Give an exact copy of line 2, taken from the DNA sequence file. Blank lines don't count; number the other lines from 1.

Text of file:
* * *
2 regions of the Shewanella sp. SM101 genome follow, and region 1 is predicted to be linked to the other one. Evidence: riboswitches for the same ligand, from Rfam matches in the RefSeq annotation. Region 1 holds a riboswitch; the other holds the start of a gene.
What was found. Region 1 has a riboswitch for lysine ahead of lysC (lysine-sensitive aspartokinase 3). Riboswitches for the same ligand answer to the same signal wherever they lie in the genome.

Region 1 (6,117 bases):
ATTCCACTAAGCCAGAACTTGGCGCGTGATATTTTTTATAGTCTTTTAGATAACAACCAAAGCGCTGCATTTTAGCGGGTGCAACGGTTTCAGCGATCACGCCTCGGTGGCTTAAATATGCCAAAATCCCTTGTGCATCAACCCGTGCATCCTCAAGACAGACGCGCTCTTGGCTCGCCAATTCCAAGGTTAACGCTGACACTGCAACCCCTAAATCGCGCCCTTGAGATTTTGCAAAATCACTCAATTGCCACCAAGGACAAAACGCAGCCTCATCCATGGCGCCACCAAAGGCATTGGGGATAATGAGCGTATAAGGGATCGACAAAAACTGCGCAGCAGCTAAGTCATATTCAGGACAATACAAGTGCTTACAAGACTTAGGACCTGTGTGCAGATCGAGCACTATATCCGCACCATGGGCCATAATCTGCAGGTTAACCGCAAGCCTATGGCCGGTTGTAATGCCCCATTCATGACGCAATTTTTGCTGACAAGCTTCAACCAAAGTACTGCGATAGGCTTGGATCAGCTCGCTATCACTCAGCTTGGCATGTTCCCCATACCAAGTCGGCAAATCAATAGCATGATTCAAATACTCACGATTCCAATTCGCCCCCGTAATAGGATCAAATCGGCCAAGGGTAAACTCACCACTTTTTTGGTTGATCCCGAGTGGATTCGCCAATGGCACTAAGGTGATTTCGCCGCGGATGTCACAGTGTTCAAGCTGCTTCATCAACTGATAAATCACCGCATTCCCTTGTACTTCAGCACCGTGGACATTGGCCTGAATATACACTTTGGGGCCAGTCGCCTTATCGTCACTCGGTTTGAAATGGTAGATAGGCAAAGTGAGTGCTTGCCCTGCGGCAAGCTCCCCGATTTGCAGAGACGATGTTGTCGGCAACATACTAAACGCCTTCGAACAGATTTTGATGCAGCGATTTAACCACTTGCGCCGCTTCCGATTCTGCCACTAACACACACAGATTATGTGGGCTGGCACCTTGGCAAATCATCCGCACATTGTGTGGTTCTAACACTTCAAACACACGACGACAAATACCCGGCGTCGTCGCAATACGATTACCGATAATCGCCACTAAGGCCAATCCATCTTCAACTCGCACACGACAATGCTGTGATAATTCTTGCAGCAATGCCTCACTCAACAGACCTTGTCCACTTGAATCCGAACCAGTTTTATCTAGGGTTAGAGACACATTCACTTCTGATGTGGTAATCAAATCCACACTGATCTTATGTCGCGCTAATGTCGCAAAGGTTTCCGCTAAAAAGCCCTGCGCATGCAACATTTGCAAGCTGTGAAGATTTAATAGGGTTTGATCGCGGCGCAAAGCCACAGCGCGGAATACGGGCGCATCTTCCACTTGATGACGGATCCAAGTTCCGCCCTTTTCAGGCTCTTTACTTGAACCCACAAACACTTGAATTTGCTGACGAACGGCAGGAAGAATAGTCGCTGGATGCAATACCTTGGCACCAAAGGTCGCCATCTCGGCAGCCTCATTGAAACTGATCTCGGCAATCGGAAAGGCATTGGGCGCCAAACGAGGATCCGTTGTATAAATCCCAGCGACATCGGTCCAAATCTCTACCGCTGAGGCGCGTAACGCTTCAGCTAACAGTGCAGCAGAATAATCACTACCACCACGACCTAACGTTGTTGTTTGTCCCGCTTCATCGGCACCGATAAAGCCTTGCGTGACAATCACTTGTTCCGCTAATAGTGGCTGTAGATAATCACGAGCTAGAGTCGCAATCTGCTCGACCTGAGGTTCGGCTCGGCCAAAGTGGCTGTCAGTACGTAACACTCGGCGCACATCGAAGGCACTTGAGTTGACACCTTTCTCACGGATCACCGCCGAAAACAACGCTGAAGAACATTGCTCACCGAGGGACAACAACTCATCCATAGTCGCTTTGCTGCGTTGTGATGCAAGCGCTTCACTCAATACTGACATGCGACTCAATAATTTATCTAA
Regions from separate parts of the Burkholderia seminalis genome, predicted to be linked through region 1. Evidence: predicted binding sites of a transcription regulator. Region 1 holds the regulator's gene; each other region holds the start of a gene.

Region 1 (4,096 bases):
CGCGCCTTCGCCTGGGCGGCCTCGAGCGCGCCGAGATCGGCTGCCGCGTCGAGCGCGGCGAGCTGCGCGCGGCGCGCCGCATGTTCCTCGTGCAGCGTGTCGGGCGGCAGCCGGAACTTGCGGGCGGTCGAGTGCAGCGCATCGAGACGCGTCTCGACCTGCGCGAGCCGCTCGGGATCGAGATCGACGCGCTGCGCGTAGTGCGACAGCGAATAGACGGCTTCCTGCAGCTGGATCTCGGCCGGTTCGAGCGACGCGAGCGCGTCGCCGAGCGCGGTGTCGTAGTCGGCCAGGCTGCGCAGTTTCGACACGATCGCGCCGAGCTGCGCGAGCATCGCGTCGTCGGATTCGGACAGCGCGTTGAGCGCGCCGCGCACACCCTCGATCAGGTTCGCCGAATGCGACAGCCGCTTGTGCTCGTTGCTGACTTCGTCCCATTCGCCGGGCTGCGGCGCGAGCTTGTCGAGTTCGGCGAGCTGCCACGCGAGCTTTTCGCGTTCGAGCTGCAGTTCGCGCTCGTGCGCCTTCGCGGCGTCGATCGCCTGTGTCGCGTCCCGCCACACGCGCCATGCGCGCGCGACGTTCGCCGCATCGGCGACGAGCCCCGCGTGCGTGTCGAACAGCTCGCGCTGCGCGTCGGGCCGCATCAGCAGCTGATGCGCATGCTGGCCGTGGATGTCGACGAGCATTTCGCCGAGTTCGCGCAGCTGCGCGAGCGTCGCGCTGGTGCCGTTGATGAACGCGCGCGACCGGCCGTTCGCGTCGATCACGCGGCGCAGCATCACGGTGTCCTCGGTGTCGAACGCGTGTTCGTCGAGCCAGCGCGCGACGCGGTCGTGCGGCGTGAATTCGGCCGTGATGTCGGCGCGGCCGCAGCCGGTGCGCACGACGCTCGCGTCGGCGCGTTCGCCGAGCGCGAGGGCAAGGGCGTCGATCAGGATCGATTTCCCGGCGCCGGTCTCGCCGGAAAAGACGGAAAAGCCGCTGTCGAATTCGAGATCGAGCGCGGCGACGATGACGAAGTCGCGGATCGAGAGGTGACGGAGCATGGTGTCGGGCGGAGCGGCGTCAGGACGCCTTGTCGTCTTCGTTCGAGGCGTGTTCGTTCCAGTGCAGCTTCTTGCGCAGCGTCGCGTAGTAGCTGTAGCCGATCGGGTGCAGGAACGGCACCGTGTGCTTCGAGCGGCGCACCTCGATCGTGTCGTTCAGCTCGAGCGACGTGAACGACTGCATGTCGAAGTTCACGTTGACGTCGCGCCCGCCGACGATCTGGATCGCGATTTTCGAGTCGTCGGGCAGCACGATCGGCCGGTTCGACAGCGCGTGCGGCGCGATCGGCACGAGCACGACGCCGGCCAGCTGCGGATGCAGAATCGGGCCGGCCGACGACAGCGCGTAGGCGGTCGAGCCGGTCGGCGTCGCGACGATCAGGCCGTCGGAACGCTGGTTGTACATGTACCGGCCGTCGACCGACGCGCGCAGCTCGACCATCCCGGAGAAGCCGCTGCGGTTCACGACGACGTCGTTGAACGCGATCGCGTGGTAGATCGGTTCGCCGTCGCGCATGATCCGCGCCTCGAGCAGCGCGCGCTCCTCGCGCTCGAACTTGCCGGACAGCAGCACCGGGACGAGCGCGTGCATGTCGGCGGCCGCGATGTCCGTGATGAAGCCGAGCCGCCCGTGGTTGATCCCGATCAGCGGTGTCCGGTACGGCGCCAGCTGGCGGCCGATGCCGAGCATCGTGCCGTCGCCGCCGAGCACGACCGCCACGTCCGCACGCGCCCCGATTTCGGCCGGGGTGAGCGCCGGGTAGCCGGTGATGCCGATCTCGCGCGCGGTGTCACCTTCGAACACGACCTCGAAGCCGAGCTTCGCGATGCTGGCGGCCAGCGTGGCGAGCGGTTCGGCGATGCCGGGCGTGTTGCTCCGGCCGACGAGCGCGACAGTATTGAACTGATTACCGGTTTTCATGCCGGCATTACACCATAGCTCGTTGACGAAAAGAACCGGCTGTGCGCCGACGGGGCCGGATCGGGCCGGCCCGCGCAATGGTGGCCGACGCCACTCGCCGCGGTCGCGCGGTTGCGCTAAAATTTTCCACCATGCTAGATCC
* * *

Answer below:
What was found. Region 1 has a riboswitch for lysine ahead of lysC (lysine-sensitive aspartokinase 3). Riboswitches for the same ligand answer to the same signal wherever they lie in the genome.